Four years ago the hills of pine plantations in the Snowy Mountains outside Tumut were black after the most severe fire season ever recorded in NSW.
Among houses, livestock and properties, the 2019-20 Black Summer bushfires destroyed around a third of the region’s softwood pine plantations.
It was a significant blow to the local forestry industry, which accounts for more than half the jobs in the region.
This year Canadian firefighter Mike McGregor returned to Tumut to work for the Forestry Corporation of NSW for the first time since that fateful summer.
“When I left it looked like a nuke had gone off; everything was black and burnt,” Mr McGregor said.
“To see it all coming back to life pulls on your heart strings, there’s hope.”
Mr McGregor has returned to Australia following a record-breaking fire season in British Columbia.
He said devastating fire seasons were becoming a trend.
“Out of the 10 seasons of wildfire that I’ve been involved in, four to five have been recorded-setting.
“It’s raises the alarm that reactive fire management needs to be something our government funds immediately, because the bills for these wildfires are unsustainable.
“As taxpayers, we can’t afford to continue to foot the bill for these multi-billion-dollar emergencies summer after summer, whether you’re in Canada, the United States or Australia.”
Protecting the plantations
The Snowy Mountain region is home to 168,000 hectares of softwood plantation, which equates to around 16 per cent of Australia’s capacity.
Softwood is used for the production of cardboard, paper and construction materials.
The Black Summer bushfires wiped out 50,000ha of trees in the region, however 42 per cent of the burnt wood was able to be salvaged with state and federal assistance.
Although the years following Black Summer have been wet, severe fire patterns are likely to become more frequent as the climate warms, according to the NSW EPA.
Forestry Corporation stewardship and fire manager Charles Taylor watches over the 150,000ha of pine plantations from the Murray to Murrumbidgee rivers.
“We put a lot of effort into fire detection on the basis that it’s easier to extinguish once detected earlier.”
Mr Taylor said they had fire towers staffed during summer and were trialling fire-detection cameras.
“The cameras have been on a trial basis the last few years, given we haven’t had a lot of fire activity,” he said.
In terms of staffing, Forestry Corporation has 80 people in the area who can be deployed to fight fires over summer.
“There’s other forestry companies plus contractors, so in total there’s 150 people available to deploy to a fire,” Mr Taylor said.
“We have been aiming to increase staff but we’ve got to train and retain them.”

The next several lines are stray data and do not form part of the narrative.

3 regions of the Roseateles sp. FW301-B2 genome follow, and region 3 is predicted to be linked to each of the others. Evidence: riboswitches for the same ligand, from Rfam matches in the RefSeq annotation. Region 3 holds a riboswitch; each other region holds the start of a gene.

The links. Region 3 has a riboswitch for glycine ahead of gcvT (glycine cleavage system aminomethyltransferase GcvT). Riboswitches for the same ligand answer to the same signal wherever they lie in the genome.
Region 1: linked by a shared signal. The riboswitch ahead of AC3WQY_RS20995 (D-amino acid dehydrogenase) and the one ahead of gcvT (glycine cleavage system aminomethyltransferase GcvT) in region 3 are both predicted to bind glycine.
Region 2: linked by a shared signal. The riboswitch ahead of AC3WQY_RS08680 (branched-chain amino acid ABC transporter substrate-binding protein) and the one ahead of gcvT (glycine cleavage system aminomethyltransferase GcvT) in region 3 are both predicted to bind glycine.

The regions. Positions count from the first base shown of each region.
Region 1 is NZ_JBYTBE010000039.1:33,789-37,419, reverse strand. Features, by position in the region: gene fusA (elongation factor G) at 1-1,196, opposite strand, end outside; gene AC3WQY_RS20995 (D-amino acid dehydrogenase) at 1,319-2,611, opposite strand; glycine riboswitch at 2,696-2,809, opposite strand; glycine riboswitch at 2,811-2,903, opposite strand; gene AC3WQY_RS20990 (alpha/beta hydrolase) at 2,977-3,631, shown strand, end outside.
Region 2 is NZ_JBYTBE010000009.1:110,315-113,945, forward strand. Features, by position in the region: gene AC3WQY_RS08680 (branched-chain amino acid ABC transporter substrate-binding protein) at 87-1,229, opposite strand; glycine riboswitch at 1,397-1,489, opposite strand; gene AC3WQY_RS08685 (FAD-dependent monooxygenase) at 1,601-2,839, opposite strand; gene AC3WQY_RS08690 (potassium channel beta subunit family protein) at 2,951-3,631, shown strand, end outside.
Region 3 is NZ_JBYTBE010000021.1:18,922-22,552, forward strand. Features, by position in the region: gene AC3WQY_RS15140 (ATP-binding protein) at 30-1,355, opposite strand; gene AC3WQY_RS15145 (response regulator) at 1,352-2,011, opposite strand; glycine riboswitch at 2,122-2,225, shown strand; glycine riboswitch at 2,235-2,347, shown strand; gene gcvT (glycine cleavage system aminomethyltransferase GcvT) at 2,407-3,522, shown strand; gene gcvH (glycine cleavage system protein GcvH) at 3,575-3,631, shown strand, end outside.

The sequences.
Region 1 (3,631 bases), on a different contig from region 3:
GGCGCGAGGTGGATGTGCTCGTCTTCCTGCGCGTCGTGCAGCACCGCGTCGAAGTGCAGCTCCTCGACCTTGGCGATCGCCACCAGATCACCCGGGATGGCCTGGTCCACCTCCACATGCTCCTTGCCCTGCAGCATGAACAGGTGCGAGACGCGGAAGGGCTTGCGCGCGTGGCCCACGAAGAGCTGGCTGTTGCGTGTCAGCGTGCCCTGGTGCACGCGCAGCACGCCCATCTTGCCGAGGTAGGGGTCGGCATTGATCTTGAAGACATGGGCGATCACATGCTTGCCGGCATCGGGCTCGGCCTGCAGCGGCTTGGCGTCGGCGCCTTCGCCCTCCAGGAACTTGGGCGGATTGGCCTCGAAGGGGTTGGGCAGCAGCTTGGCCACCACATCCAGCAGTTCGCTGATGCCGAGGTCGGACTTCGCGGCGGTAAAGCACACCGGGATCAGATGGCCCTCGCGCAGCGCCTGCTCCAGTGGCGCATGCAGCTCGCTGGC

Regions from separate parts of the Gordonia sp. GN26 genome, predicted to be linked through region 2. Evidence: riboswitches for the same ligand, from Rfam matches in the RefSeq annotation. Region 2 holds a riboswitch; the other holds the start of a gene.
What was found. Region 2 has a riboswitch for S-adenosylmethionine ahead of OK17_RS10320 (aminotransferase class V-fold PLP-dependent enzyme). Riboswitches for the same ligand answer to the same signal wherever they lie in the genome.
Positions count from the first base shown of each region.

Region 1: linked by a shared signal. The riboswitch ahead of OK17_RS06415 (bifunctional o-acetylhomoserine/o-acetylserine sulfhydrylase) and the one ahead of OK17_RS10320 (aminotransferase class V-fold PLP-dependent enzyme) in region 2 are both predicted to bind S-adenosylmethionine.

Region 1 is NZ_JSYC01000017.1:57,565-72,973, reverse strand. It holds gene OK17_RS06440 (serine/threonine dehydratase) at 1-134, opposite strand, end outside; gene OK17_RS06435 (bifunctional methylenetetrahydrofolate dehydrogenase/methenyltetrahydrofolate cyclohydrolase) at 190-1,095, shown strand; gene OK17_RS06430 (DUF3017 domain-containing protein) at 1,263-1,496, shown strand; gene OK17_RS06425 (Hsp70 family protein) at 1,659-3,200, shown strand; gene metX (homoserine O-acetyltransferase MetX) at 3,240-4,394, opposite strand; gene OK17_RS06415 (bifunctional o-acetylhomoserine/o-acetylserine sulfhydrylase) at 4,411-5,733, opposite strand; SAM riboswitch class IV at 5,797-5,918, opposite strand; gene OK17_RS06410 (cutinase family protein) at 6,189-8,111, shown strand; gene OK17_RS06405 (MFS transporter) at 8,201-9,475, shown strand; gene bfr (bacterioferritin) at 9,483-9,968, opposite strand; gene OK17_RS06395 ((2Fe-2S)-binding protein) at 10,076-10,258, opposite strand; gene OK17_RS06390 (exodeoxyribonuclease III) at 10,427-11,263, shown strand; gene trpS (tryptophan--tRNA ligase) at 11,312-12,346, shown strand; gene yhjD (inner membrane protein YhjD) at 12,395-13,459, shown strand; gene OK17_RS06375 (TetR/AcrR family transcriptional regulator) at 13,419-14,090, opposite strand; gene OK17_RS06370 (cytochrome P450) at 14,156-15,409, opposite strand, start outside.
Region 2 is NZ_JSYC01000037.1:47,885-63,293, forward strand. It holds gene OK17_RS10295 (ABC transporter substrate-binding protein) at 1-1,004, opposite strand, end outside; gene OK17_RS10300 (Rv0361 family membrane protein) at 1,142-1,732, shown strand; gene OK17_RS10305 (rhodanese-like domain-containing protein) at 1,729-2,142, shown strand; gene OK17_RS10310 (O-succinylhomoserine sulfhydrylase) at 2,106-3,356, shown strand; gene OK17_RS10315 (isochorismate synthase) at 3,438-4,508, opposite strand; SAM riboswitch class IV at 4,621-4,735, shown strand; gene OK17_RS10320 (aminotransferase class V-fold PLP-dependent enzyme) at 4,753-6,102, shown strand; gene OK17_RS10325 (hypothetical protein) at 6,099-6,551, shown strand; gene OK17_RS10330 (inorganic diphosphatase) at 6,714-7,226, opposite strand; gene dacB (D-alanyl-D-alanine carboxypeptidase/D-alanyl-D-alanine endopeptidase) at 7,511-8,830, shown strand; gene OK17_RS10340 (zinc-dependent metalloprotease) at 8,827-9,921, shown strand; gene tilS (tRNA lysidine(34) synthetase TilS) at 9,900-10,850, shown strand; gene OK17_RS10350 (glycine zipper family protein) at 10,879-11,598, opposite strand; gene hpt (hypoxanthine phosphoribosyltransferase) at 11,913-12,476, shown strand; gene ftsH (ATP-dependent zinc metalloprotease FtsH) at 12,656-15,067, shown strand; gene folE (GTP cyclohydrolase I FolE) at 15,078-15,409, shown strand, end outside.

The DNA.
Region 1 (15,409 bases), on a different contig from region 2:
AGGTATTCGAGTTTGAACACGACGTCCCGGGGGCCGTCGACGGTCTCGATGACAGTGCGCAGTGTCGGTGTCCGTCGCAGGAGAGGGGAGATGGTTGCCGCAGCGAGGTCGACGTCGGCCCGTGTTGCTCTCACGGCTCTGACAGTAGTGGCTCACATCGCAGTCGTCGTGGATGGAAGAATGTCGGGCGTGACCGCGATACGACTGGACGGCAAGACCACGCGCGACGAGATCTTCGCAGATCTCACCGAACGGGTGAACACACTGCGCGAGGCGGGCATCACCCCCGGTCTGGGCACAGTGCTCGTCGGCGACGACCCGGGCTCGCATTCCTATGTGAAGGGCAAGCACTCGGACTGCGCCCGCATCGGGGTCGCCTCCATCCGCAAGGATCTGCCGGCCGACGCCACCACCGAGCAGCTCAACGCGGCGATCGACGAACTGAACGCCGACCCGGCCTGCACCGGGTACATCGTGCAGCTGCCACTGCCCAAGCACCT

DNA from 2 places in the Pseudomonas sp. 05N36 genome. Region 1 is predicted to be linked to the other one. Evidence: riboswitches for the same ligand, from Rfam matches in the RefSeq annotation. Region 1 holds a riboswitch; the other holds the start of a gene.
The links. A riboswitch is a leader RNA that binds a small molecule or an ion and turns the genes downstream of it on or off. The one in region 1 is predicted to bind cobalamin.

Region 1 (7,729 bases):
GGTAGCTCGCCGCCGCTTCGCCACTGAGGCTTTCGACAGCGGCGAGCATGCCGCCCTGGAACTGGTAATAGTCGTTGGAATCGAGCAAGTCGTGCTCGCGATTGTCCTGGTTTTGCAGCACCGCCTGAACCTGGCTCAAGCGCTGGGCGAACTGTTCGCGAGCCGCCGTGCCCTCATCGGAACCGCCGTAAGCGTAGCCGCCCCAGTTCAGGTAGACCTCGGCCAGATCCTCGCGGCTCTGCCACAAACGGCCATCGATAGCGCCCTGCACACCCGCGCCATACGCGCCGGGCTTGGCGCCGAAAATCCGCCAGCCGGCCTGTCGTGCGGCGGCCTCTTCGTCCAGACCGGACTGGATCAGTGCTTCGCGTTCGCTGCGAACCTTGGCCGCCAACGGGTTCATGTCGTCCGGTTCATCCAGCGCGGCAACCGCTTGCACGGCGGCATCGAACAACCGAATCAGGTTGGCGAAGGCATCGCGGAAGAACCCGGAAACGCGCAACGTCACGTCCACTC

Increasing staff and detection resourcing isn’t the only change, as the replanting of millions of lost trees has created new challenges.
Silviculture supervisor Ellen Kromar said younger trees were more vulnerable to fire.
“You’re approaching more grassfires which can move very fast,” she said.
“The taller timber, it’ll take a bit longer for the fire to climb up and spread, so with more grass our response needs to be even faster.”
Ms Kromar said a key challenge since the Black Summer fires had also been managing the “wilding population”.
“A wilding is a pine grown from seed that hasn’t been produced in our nursery and doesn’t have the genetics that we want,” she said.
“Fleas on a dog’s back is the analogy being used to describe the problem — it’s our job to remove them and put that patch of land back into establishment.”
‘Can’t afford another fire’
However it’s not just the Forestry Corporation that wants to protect the timber.
A report on the economic impacts of the Black Summer fires commissioned by the Murray Region Forestry Hub showed the economies in Tumut, Batlow and Tumbarumba relied heavily on forestry.
Softwoods Working Group executive officer Carlie Porteous said fire management was a major concern for the future in terms of protecting local jobs.
“This region processes 90 per cent of the wood that it grows, which is extraordinary for Australia,” she said.
“We are concerned about the resources that we have, and there’s concern there would be rationalisation if there was another catastrophic fire.
“The report tells us the industry and the communities it supports cannot afford another fire.
“We’d like to get the right people around a table and talk about how we do manage and protect our resources better into the future.”
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